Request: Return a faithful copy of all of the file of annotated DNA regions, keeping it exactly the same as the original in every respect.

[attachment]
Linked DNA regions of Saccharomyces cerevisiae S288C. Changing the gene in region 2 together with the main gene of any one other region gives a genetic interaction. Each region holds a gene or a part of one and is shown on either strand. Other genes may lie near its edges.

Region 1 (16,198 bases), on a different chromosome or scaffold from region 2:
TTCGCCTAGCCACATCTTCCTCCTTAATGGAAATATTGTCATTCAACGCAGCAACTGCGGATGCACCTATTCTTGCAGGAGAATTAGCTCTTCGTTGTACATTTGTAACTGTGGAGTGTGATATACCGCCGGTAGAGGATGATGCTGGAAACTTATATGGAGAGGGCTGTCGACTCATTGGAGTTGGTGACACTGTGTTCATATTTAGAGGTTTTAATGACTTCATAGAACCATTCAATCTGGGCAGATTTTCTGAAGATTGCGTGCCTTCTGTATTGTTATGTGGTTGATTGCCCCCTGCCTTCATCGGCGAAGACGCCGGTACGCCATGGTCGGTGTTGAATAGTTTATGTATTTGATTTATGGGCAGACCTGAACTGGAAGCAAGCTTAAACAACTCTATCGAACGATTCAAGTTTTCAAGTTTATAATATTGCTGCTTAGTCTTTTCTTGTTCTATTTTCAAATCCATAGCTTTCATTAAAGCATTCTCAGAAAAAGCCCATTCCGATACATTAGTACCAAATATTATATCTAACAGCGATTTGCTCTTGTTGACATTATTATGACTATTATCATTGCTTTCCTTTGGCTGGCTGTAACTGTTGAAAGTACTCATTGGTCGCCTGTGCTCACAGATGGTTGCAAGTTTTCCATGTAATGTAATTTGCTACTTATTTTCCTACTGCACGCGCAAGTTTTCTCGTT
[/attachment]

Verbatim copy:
Linked DNA regions of Saccharomyces cerevisiae S288C. Changing the gene in region 2 together with the main gene of any one other region gives a genetic interaction. Each region holds a gene or a part of one and is shown on either strand. Other genes may lie near its edges.

Region 1 (16,198 bases), on a different chromosome or scaffold from region 2:
TTCGCCTAGCCACATCTTCCTCCTTAATGGAAATATTGTCATTCAACGCAGCAACTGCGGATGCACCTATTCTTGCAGGAGAATTAGCTCTTCGTTGTACATTTGTAACTGTGGAGTGTGATATACCGCCGGTAGAGGATGATGCTGGAAACTTATATGGAGAGGGCTGTCGACTCATTGGAGTTGGTGACACTGTGTTCATATTTAGAGGTTTTAATGACTTCATAGAACCATTCAATCTGGGCAGATTTTCTGAAGATTGCGTGCCTTCTGTATTGTTATGTGGTTGATTGCCCCCTGCCTTCATCGGCGAAGACGCCGGTACGCCATGGTCGGTGTTGAATAGTTTATGTATTTGATTTATGGGCAGACCTGAACTGGAAGCAAGCTTAAACAACTCTATCGAACGATTCAAGTTTTCAAGTTTATAATATTGCTGCTTAGTCTTTTCTTGTTCTATTTTCAAATCCATAGCTTTCATTAAAGCATTCTCAGAAAAAGCCCATTCCGATACATTAGTACCAAATATTATATCTAACAGCGATTTGCTCTTGTTGACATTATTATGACTATTATCATTGCTTTCCTTTGGCTGGCTGTAACTGTTGAAAGTACTCATTGGTCGCCTGTGCTCACAGATGGTTGCAAGTTTTCCATGTAATGTAATTTGCTACTTATTTTCCTACTGCACGCGCAAGTTTTCTCGTT